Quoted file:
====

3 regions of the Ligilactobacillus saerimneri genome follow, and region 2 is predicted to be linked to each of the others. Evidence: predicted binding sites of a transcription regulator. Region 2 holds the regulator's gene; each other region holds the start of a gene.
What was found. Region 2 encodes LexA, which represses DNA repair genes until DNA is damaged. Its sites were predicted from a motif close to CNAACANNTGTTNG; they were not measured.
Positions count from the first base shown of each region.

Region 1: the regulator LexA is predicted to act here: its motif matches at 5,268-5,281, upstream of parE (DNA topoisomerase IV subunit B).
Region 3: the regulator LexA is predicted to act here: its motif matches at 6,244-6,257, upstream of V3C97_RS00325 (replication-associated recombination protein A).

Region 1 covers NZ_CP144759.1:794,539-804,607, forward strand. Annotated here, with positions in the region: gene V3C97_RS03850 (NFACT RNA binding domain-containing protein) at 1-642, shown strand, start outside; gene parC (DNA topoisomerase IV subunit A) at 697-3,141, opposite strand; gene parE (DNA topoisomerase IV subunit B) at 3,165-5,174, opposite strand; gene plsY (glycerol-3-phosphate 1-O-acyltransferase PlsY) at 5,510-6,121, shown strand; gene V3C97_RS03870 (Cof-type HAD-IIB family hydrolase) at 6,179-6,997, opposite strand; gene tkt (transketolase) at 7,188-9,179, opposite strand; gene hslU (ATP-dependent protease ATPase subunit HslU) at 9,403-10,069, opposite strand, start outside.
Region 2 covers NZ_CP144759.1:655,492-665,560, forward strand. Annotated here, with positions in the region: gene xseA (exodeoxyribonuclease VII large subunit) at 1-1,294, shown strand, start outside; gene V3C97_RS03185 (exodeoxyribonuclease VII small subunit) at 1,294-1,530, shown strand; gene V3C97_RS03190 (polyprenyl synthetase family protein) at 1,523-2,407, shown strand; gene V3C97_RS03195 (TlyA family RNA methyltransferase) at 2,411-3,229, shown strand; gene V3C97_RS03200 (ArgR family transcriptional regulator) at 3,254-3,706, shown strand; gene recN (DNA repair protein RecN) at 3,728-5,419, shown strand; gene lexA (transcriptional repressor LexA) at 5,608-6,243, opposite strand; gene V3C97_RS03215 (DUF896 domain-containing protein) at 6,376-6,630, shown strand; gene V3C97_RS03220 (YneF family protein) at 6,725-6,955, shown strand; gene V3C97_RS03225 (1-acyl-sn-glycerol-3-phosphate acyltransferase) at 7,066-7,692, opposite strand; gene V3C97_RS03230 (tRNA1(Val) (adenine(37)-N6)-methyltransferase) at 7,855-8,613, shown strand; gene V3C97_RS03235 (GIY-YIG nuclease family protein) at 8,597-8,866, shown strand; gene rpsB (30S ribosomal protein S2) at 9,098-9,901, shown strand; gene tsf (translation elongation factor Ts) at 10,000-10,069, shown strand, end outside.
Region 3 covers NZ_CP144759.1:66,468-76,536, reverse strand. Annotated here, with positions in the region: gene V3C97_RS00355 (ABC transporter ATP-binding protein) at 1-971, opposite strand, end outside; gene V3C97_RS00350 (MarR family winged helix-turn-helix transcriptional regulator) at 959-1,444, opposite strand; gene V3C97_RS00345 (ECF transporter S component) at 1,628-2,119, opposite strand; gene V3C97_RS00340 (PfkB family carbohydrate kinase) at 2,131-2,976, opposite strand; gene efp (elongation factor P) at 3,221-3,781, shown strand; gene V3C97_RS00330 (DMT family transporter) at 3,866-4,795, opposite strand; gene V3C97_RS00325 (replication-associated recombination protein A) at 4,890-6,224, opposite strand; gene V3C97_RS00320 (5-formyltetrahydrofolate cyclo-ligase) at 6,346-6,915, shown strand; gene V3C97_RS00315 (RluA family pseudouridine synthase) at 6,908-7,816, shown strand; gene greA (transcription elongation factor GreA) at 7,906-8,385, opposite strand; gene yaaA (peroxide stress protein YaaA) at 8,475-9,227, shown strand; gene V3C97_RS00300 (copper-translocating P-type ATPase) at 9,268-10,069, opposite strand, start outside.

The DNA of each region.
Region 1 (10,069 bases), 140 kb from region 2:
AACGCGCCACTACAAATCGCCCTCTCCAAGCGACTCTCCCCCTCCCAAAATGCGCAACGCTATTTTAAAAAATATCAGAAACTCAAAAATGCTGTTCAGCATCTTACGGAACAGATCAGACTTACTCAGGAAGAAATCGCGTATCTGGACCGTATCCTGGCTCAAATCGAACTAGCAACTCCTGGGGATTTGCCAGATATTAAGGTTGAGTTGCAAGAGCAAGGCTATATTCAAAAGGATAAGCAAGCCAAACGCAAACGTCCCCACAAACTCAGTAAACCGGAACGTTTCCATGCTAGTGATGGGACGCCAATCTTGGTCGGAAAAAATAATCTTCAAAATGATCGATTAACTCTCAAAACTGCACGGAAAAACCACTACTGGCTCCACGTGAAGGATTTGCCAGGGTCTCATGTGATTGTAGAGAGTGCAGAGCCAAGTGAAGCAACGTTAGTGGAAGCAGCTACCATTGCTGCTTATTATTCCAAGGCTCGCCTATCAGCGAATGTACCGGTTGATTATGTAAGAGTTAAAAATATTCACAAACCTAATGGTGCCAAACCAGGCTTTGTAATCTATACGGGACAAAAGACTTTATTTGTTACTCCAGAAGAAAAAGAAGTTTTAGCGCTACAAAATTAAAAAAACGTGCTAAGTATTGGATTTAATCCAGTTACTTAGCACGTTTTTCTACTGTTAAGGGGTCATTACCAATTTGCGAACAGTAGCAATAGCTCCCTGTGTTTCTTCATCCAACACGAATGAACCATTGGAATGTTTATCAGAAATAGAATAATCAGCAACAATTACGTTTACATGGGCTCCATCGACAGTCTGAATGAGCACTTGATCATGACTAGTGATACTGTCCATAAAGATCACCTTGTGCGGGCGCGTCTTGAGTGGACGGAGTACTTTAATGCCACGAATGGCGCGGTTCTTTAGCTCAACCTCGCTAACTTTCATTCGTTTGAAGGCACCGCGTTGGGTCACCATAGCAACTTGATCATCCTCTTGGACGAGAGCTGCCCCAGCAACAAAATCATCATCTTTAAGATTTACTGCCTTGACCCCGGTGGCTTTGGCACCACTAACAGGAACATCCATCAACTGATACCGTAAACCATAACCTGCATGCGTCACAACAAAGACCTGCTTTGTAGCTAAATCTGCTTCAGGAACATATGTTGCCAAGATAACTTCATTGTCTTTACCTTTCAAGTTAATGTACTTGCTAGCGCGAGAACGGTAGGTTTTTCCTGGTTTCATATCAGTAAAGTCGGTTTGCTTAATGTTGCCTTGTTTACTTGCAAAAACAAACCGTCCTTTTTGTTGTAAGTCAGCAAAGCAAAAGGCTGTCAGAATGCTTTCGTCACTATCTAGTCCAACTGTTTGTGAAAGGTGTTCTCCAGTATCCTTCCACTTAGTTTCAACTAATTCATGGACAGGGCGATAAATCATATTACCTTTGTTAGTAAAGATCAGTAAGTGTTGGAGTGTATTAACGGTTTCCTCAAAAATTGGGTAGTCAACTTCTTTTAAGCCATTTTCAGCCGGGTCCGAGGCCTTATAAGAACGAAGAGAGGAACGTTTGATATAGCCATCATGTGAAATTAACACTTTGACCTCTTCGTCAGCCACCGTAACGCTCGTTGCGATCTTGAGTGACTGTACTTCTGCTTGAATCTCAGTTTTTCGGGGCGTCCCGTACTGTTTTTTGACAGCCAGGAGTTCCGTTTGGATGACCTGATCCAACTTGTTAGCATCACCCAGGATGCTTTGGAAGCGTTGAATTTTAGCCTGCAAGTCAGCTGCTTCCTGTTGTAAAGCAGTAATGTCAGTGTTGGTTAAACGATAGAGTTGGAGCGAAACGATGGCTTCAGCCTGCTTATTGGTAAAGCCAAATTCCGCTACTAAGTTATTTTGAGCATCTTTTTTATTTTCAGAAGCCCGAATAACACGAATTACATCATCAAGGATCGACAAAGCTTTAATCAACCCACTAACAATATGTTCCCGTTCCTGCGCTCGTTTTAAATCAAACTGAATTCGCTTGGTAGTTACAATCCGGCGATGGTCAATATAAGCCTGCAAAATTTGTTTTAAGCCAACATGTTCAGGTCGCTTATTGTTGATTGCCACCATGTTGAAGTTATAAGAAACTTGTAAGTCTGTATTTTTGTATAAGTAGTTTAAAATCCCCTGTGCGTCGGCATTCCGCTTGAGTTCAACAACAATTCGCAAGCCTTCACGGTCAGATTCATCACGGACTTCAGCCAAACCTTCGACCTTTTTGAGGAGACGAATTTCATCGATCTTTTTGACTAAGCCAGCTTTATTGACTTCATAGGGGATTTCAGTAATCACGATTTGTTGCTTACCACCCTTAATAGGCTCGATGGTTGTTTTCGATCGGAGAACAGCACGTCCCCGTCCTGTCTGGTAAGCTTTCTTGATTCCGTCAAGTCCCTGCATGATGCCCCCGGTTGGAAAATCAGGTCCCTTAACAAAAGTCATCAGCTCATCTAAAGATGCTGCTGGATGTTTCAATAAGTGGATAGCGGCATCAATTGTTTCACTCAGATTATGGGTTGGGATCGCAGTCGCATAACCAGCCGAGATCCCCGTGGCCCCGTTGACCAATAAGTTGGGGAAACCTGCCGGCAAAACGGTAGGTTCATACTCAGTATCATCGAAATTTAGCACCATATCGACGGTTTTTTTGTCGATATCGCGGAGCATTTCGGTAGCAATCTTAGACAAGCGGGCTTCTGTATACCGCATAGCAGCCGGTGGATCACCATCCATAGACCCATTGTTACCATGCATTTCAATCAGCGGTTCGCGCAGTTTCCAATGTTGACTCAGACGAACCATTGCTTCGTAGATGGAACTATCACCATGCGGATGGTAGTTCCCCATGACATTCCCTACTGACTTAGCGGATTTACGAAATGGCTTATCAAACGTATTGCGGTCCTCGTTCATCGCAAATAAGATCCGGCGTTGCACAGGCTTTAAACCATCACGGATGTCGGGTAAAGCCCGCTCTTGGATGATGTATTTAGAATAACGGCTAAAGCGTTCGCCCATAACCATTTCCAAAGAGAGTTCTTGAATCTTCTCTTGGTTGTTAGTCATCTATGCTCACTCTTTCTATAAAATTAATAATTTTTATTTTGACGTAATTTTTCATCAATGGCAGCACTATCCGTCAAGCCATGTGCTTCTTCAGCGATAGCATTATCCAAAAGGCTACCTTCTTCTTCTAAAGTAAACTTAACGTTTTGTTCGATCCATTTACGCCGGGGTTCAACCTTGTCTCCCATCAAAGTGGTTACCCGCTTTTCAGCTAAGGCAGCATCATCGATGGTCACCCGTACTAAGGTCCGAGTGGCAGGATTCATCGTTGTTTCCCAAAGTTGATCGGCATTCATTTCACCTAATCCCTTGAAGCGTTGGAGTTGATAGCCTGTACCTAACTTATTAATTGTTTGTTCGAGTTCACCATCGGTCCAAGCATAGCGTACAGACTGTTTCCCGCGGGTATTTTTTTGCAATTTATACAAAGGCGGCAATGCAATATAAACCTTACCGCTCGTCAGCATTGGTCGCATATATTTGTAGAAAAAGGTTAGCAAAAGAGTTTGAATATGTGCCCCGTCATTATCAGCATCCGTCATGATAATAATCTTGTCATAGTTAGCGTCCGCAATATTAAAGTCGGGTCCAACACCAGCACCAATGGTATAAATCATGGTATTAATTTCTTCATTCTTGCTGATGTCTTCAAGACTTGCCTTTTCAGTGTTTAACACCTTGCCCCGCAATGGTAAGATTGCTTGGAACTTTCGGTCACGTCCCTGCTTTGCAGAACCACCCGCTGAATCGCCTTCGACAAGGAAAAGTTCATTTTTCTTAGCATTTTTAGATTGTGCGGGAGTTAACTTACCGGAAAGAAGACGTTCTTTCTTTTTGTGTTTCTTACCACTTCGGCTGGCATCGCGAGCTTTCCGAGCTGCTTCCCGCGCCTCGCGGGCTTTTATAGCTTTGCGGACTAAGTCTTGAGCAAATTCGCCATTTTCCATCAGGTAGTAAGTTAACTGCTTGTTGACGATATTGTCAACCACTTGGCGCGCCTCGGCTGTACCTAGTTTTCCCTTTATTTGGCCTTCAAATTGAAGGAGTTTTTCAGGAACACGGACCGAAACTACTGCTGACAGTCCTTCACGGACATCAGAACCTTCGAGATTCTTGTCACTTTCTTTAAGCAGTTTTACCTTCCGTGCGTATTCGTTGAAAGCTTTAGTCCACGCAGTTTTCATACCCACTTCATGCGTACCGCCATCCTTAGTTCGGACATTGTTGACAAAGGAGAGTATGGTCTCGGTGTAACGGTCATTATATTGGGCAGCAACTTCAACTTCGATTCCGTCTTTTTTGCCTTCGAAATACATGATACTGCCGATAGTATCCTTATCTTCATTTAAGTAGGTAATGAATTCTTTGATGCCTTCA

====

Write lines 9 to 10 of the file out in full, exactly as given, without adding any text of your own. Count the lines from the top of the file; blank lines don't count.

The DNA of each region.
Region 1 (10,069 bases), 140 kb from region 2: